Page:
“We see a long-term future in the UK,” said Kenneth Leung, vice president of Hong Kong-based Lai Sun Group, at the MIPIM Asia Summit, a few weeks before the UK Conservative Party achieved a resounding victory at the polls in December, opening up a new series of questions for UK real estate post-Brexit.
Leung’s call was for clarity. And now the new year has started with clarity, even though the Conservatives’ success may have had less to do with its ‘get Brexit done’ stance and more to do with keeping out Labour and its manifesto of higher taxes.
This renewed clarity, and focus, is highlighting that the UK – and especially London as a global gateway city – is one of the world’s most attractive markets for the global investor, and especially now.
“London looks attractive when compared with other gateway cities around the world.In the office market, yields for prime properties are around 4%, which compares favourably to the 3% or so to be found in cities such as Paris and Frankfurt.” – Oliver Watt, Savills
At the same time, the UK has the advantage, among others, of landlord-friendly leases, a transparent legal structure and the current attractiveness of the pound sterling.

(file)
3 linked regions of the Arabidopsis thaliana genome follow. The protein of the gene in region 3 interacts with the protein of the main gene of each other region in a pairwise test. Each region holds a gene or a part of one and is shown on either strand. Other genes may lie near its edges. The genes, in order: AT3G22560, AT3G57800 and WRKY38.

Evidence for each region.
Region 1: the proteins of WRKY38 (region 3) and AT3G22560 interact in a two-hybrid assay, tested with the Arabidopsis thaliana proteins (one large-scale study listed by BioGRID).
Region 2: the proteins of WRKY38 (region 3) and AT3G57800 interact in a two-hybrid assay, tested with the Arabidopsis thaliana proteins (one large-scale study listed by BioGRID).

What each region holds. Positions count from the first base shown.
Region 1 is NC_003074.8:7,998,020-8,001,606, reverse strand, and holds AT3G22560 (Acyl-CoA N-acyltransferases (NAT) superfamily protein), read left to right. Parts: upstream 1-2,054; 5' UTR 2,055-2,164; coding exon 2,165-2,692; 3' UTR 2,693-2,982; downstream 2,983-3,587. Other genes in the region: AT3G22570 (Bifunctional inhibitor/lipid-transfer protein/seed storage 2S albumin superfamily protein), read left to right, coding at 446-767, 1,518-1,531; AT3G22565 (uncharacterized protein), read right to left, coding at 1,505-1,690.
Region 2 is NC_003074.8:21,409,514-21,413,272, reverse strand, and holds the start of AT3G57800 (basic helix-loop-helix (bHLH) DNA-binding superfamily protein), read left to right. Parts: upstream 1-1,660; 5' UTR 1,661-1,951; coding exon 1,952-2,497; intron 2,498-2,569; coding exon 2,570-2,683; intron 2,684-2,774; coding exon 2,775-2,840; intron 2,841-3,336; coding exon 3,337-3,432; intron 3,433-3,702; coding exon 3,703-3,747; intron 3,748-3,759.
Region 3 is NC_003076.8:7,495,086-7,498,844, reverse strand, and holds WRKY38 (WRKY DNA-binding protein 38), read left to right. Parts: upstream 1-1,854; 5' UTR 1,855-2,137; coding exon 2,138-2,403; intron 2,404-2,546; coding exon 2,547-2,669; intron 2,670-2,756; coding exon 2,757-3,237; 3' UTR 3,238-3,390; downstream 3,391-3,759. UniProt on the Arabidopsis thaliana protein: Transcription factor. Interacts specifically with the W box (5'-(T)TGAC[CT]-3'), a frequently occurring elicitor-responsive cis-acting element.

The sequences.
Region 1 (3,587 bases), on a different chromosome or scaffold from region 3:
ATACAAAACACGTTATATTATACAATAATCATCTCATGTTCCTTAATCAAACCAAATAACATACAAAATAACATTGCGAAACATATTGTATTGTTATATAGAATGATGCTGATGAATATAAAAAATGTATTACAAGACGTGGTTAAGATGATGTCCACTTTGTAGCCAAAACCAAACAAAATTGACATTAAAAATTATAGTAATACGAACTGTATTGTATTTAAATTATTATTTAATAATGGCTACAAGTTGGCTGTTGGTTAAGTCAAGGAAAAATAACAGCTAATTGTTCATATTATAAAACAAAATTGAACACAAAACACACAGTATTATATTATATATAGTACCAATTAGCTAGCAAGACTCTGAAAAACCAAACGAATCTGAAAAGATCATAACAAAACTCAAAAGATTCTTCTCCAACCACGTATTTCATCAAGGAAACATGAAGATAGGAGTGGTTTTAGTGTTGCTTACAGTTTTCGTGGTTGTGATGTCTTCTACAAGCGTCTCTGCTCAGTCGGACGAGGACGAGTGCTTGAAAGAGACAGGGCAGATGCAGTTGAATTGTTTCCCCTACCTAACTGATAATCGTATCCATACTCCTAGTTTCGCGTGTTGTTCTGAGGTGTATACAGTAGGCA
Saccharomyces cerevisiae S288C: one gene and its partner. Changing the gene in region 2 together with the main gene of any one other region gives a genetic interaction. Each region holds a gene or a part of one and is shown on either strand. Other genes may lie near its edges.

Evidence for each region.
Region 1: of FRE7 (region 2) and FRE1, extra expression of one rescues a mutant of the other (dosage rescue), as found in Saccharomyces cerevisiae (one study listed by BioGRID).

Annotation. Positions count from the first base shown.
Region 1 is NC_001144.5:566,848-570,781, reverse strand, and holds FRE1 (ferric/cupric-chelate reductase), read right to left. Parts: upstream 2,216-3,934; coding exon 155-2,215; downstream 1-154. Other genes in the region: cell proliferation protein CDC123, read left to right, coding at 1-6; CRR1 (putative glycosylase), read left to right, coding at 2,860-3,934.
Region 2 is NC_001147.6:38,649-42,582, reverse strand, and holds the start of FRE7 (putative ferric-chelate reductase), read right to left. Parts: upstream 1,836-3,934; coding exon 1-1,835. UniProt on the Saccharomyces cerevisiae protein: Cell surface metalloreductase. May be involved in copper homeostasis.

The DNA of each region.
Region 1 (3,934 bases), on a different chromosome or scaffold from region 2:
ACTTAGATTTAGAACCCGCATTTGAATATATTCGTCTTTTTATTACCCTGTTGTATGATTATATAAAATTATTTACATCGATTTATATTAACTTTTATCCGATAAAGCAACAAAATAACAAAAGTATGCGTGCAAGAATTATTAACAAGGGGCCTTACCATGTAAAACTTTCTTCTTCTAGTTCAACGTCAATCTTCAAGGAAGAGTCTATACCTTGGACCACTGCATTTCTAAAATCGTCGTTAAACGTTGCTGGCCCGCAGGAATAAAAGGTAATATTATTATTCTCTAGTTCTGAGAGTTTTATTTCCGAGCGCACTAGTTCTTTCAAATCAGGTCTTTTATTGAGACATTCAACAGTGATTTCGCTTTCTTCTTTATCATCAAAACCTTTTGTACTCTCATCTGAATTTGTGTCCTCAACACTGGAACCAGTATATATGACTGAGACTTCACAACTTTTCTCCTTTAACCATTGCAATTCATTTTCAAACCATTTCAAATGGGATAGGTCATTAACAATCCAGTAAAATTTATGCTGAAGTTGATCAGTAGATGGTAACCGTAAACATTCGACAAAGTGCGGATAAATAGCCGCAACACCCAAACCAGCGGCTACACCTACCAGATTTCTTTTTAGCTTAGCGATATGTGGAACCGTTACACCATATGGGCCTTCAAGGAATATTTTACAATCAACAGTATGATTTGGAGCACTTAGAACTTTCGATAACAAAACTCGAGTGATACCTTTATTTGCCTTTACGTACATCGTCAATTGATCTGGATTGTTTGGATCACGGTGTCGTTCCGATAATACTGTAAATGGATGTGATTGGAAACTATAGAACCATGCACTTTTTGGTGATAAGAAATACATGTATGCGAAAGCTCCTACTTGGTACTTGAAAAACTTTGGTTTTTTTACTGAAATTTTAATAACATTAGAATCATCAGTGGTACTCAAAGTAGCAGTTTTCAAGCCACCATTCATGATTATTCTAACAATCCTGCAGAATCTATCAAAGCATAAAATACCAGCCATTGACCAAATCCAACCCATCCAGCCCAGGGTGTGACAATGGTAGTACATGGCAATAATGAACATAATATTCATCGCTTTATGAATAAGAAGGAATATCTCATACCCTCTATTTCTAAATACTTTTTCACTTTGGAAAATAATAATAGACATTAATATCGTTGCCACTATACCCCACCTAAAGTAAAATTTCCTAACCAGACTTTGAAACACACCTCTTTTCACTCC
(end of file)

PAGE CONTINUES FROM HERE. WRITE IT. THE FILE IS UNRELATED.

Post-election bounce emerges in Q4 2019 offices
The bounce after the results of the December general election fed through to the commercial real estate market within days.
“The investor interest has never gone away since the [June 2016] Brexit referendum. 2017 and 2018 transaction volumes were at near record levels for London offices,” says Watt. “But markets don’t like uncertainty, and the continued delays to a withdrawal agreement with the EU, plus the added political uncertainty of a general election, impacted volume levels in 2019.